An interesting paper published in the Sept 2008 Annals of Neurology described a ‘new to science’ brain aggravating enzyme, triggered by reactivity to gluten, but acting independently of other coeliac symptoms.
Most clinicians understand that overt gluten reactivity is classified under coeliac disease and the the classic constellation of symptoms and signs characterising malabsorptive syndrome is a readily recognised manifestation of coeliac disease. Frank malabsorptive symptoms include steatorrhea, weight loss or failure to thrive, bloating, and flatulence, with multiple deficiency states. More common but more difficult to recognise, however, are the other diverse ways in which coeliac disease presents.
Coeliac disease may also mimic many common clinical entities. These atypical modes of presentation include deficiencies of single micronutrients; nonspecific gastrointestinal complaints such as bloating, abdominal pain, diarrhoea, constipation, flatulence, secondary lactose intolerance, and dyspepsia; and non-gastrointestinal complaints such as fatigue, depression, arthralgia, milk intolerance, osteomalacia or osteoporosis, and iron deficiency anaemia.
One symptom not routinely screened for is neurological problems, although depression as an element of coeliac disease is well recognised. Further elucidation of this issue has been provided through the extensive work of Fukudome and Yoshikawa, who have identified and characterised five distinct exorphins in the pepsin digests of gluten.,
These morphine-like substances derived from the incomplete digests of dairy and cereal grain proteins are other dietary factors which may alter mood by depressing CNS serotonin, dopamine and norepinephrine levels.
The authors of this paper state:
Gluten sensitivity typically presents as coeliac disease, a chronic, autoimmune-mediated, small-intestinal disorder. Neurological disorders occur with a frequency of up to 10% in these patients. However, neurological dysfunction can also be the sole presenting feature of gluten sensitivity.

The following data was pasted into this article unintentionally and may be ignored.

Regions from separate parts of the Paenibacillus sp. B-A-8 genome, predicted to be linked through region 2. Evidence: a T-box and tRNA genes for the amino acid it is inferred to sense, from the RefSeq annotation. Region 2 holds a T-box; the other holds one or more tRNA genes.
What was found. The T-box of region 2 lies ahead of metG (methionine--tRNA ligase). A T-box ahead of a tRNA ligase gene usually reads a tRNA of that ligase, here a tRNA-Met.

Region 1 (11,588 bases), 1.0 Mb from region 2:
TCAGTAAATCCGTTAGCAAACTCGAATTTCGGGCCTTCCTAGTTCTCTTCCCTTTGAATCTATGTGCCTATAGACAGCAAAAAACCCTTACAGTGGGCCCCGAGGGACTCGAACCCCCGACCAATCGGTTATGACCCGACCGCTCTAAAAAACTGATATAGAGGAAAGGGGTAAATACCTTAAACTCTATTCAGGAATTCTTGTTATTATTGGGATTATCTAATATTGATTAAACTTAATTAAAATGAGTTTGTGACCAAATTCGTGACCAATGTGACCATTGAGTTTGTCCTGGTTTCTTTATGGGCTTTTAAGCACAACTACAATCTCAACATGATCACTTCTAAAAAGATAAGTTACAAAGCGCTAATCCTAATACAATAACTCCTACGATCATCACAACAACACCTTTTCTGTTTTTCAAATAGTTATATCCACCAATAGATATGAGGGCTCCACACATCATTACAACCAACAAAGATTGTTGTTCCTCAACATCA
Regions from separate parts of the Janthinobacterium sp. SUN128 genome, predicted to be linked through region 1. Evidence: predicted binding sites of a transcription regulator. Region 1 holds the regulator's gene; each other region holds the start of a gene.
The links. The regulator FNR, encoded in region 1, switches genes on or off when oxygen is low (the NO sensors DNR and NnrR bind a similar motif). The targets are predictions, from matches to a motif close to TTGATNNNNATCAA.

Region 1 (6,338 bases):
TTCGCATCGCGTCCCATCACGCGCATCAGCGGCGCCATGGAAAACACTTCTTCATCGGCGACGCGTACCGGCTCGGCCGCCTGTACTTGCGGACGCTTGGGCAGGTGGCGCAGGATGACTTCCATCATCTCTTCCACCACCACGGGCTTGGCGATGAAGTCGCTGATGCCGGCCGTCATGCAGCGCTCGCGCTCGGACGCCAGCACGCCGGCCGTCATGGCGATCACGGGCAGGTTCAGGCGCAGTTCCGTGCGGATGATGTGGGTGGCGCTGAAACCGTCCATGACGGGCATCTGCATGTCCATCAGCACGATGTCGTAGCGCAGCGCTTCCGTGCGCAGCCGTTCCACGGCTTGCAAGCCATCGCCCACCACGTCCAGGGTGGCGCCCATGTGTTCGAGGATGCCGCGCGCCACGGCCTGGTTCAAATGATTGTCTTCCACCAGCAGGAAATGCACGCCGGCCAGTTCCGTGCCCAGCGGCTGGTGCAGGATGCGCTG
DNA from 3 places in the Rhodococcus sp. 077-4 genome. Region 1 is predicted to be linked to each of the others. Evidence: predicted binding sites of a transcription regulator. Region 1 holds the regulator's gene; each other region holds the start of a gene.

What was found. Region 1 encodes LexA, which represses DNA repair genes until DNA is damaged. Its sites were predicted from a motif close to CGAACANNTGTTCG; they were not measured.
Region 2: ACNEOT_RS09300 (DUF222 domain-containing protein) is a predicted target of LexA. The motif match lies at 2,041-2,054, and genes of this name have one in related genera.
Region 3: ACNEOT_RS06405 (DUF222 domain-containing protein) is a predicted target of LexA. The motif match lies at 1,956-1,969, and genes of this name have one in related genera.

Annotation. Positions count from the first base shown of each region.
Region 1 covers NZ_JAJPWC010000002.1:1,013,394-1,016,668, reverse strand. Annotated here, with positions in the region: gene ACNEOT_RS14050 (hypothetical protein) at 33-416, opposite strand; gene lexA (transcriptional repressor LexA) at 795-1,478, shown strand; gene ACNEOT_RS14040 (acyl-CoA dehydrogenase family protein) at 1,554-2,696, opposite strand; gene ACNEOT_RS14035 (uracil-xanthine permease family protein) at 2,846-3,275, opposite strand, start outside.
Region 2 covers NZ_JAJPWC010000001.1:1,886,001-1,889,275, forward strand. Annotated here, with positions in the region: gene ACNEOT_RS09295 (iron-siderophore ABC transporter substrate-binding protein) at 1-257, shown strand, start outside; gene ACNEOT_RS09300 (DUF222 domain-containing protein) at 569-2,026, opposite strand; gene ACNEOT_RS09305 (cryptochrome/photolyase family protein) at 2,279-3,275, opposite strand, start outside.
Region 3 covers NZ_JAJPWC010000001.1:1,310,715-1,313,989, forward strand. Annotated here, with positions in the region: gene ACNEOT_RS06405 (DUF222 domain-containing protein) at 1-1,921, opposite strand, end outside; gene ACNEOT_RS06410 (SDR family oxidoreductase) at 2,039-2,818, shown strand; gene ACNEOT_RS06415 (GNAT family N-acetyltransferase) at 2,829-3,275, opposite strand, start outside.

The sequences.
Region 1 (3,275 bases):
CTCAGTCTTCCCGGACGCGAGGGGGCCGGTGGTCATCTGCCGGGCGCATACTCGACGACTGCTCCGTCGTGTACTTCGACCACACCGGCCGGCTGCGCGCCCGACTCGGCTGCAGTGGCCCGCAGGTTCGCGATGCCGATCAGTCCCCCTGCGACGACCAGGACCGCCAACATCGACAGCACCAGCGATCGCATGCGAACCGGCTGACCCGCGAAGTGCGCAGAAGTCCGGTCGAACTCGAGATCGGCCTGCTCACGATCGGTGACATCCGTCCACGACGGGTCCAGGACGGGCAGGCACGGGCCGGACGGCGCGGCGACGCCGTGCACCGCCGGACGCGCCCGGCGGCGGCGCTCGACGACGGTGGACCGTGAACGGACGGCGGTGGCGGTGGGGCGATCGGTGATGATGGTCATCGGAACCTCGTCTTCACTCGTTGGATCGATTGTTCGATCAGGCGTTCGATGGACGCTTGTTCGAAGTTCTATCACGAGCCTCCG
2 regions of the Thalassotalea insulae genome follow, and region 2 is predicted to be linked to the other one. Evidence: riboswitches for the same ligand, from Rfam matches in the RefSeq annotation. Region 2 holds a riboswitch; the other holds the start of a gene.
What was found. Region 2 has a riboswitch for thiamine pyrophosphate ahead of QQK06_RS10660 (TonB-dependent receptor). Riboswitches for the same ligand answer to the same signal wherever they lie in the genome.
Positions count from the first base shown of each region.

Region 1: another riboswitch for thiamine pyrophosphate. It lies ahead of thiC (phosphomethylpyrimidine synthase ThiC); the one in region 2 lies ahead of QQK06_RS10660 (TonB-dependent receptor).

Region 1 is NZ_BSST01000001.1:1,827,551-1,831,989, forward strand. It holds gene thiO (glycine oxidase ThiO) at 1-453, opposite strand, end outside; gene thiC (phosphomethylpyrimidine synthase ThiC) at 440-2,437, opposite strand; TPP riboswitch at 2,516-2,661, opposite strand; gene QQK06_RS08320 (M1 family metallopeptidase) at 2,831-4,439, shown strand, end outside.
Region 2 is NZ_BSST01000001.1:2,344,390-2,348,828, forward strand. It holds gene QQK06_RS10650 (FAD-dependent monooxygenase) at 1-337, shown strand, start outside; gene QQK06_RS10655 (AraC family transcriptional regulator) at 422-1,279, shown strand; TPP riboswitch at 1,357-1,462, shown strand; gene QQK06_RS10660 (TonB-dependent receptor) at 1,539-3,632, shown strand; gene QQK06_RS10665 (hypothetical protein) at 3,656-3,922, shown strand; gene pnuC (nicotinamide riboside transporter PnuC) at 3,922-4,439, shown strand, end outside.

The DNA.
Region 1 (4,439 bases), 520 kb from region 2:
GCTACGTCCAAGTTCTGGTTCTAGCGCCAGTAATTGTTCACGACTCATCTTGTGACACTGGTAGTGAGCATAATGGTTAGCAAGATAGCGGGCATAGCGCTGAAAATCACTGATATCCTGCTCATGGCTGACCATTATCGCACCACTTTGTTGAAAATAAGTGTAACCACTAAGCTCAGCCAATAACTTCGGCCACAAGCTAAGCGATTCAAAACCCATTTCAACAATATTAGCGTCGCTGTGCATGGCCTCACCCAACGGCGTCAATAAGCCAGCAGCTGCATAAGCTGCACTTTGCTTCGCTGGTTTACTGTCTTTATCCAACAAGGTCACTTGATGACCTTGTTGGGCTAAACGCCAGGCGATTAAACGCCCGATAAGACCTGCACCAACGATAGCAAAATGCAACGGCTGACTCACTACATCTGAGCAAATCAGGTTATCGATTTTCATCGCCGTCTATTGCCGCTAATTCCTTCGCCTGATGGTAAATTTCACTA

The enzyme transglutamase in celiac disease will develop antibodies, and these are a cardinal indicator for diagnosing coeliac. This paper explains the role of an additional transglutamse isozyme in relation to brain health and function.
…a novel neuronal transglutaminase isozyme and investigated whether this enzyme is the target of the immune response in patients with neurological dysfunction.
They found that:
Whereas the development of anti-transglutaminase 2 IgA is linked with gastrointestinal disease, an anti-transglutaminase 6 IgG and IgA response is prevalent in gluten ataxia, independent of intestinal involvement.
‘Ataxia’ means ‘absence of order’. People with ataxia have problems of co-ordination. This is because parts of the nervous system that normally control co-ordination and balance are affected. So when discussing problems with gluten and other protein containing grains, the only symptom presenting may be one of mood disorders and a progressive loss of balance and co-ordination
The role of gluten and the mucosal immune system are slowly being picked apart, a recent post looked at the relationship between coeliac disease and local and systemic consequences.
Of course one of the questions we should be asking is the fact that it is relatively recently introduced grains that are causing the problem simply our bodies exerting a reasonable and normal response to antigens, or is it just that many people have become capable of eating these grains and can manage the immune challenges better than others?
 Hadjivassiliou M, Aeschlimann P, Strigun A, Sanders DS, Woodroofe N, Aeschlimann D.Ann Autoantibodies in gluten ataxia recognize a novel neuronal transglutaminase. Neurol. 2008 Sep;64(3):332-43. View Abstract
 Hallert C et al. Psychic disturbances in adult coeliac disease III. Reduced central monoamine metabolism and signs of depression. Scand J Gastroenterol, 1982; volume 17: pages 25-28. View Abstract